Gene expression is regulated from DNA to RNA transcription and further to the posttranscriptional modifications of the protein. The expression and regulation of insulin-like growth factor-binding proteins (IGFBPs) -1, -2, -3, and -4 mRNAs in purified rat Leydig cells and their biological effects were studied. The actions of insulin-like growth factors (IGFs) are modified by IGFBPs. IGFBPs may potentiate or inhibit the effects of IGFs on cell growth and protein synthesis. Leydig cells are found in the testis, and the major physiological role of Leydig cells is to produce androgens required for spermatogenesis and development of male characteristics. The testis is a dynamic tissue, containing many cell types that produce a variety of compounds that affect Leydig cell function. The pituitary dependency of IGFBP mRNA expression in Leydig cells was studied by isolating and culturing rat Leydig cells from normal male Sprague Dawley rats (50-day-old) and from 50-day-old rats 5 days after hypophysectomy. The results revealed that on hypophysectomy, IGF-I, IGFBP-2, IGFBP-3, and IGFBP-4 mRNA expressions were reduced in Leydig cells, suggesting that their expressions were pituitary dependent. It was also shown that multiple species of IGFBPs are expressed in Leydig cells and that IGFBPs modify the effect of IGF-I on Leydig cell function [7]. Another good example of gene regulation and expression is the process of erythropoiesis. The erythroid cells exhibit patterns of gene expression that direct a precise ensemble of proteins required for cellular structure and function. Erythroblasts decrease in size, cells produce large amounts of hemoglobin, and membranes undergo reorganization and enucleation. Erythropoiesis yields a highly specialized cell type, the mature erythrocyte to meet the organismal needs of increased oxygen-carrying capacity [8].

The cloning of a gene and studying its expression are an important part of biotechnology. It leads to understanding of the functions of the gene in the living organisms and by modifying the cloned gene, could produce novel compounds and new functions in the cells or the living organisms.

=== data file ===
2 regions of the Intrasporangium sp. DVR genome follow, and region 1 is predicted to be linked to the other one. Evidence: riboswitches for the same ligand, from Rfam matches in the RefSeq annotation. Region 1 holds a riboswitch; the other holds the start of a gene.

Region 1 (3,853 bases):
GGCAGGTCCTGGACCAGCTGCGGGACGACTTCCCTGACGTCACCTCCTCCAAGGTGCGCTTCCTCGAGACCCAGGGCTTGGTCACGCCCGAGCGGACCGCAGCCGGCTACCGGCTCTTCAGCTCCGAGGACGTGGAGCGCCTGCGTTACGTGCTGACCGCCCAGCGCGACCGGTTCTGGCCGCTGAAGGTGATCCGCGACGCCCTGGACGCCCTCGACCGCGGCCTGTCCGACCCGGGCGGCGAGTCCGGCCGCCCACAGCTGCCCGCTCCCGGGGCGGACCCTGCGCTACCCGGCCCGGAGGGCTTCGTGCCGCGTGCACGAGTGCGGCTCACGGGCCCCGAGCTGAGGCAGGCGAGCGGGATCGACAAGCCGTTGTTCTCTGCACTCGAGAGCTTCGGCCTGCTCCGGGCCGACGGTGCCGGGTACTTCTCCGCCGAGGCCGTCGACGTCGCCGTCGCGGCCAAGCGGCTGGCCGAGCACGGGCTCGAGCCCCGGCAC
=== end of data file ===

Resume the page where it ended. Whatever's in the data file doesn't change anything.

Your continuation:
A gene was cloned that was differentially expressed in normal adult rat Leydig cells and whose expression was inhibited by human chorionic gonadotropin (hCG) but was induced by interferon-gamma (IFN-γ). DNA sequence analysis identified this gene as rat IFN-γ-inducible protein 10 (IP-10), a member of the CXC chemokine superfamily of proinflammatory cytokines. It was found that high levels of IP-10 messenger RNA (mRNA) were constitutively expressed in freshly isolated and primary cultured Leydig cells and may have paracrine and autocrine effects on testicular function [9]. The effects of overexpression of cytokine-responsive gene-2 (CRG-2) (systematic name CXCL10, also known as interferon-γ-inducible protein 10 (IP-10)) on MA-10 mouse were studied in Leydig tumor cell steroidogenesis and proliferation. Chemokines have been implicated in tumor growth, angiogenesis, metastasis, and the host immune response to malignant cells. CXCL10 is a potent chemokine expressed predominantly by macrophages and Leydig cells in the testis. CXCL10 belongs to a large family of chemotactic cytokines, now termed “chemokines,” that are expressed in diverse cell types wherein they regulate innate and adaptive immune responses [10]. Chemokines are chemotactic factors and growth regulators, which exert their effects through seven transmembrane domain or G protein-coupled receptors [11, 12]. CXCL10 binds to CXCR3 receptor (a G protein-coupled receptor) and acts via Giα protein. The purpose of this study was to determine the effects of overexpression of CXCL10 by transfection experiments in MA-10 cells on cell growth, CXCR3 expression, progesterone biosynthesis, and steroidogenic acute regulatory protein (StAR D1, a key regulatory factor in steroidogenesis) gene expression. The complete CXCL10 cDNA was cloned in a mammalian expression vector with the CMV promoter, pcDNA3.1D/V5-His-TOPO, and its expression was confirmed with rat CXCL10 antibody and V5 antibody. Results showed large amounts of CXCL10 protein secreted in the medium in the CXCL10 transfectants by Western blotting. The production of CXCL10 mRNA ranged from 30- to 50-fold more (n = 6) in the transfected cells than the control cells, as determined by semiquantitative and real-time RT-PCR. 8-Br-cAMP downregulated CXCL10 mRNA expression and stimulated CXCR3 mRNA expression. Transfection of MA-10 cells with CXCL10 decreased cAMP-induced progesterone synthesis from 38.5 ± 1.7 ng/ml (1.5 × 105 cells/ml) in control cells to 23.2 ± 1.5 ng in transfected cells (p < 0.01). 8-Br-cAMP (0.2 mM)-induced StAR D1 mRNA was decreased 30–40% by transfection with CXCL10. Interestingly, overexpression of CXCL10 induced the expression of its receptor CXCR3 gene, as determined by RT-PCR and fluorescence-activated cell sorter (FACS) analysis. Transfection of CXCL10 also significantly decreased [3H]thymidine incorporation into DNA. These data suggested that CXCL10 inhibited StAR D1 expression, decreased progesterone synthesis, and inhibited cell proliferation. CXCL10 has the potential to be used in gene therapy for prostate cancer due to its antiangiogenic effect and its inhibitory effect on steroidogenesis [13]. CXCL10 may be potentially useful in the treatment of prostate cancer. The experiments were designed to study the effects of overexpression of CXCL10 in human prostate LNCaP cells on CXCR3 gene expression and inhibition of cell proliferation. LNCaP cells were transiently transfected with CXCL10 cDNA in pIRES2-EGFP vector. CXCL10, CXCR3, prostate-specific antigen (PSA), and glyceraldehyde 3-phosphate dehydrogenase (G3PDH) mRNA levels were determined by semiquantitative conventional and quantitative real-time RT-PCR, and protein expression was determined by fluorescence-activated cell sorting (FACS). The expression of CXCL10 was markedly enhanced in the transfected cells at mRNA and protein levels in the cells. Overexpression of CXCL10 inhibited cell proliferation of the transfected cells by 30–40% in serum-limited medium (1% FCS in RPMI1640 medium) and decreased PSA production. CXCR3 expression was significantly induced by the overexpression of CXCL10 as determined by RT-PCR and FACS. These results indicated that CXCL10 inhibited LNCaP cell proliferation and decreased PSA production by upregulation of CXCR3 receptor. In conclusion, overexpression of CXCL10 may be potentially useful in the gene therapy of prostate cancer [14].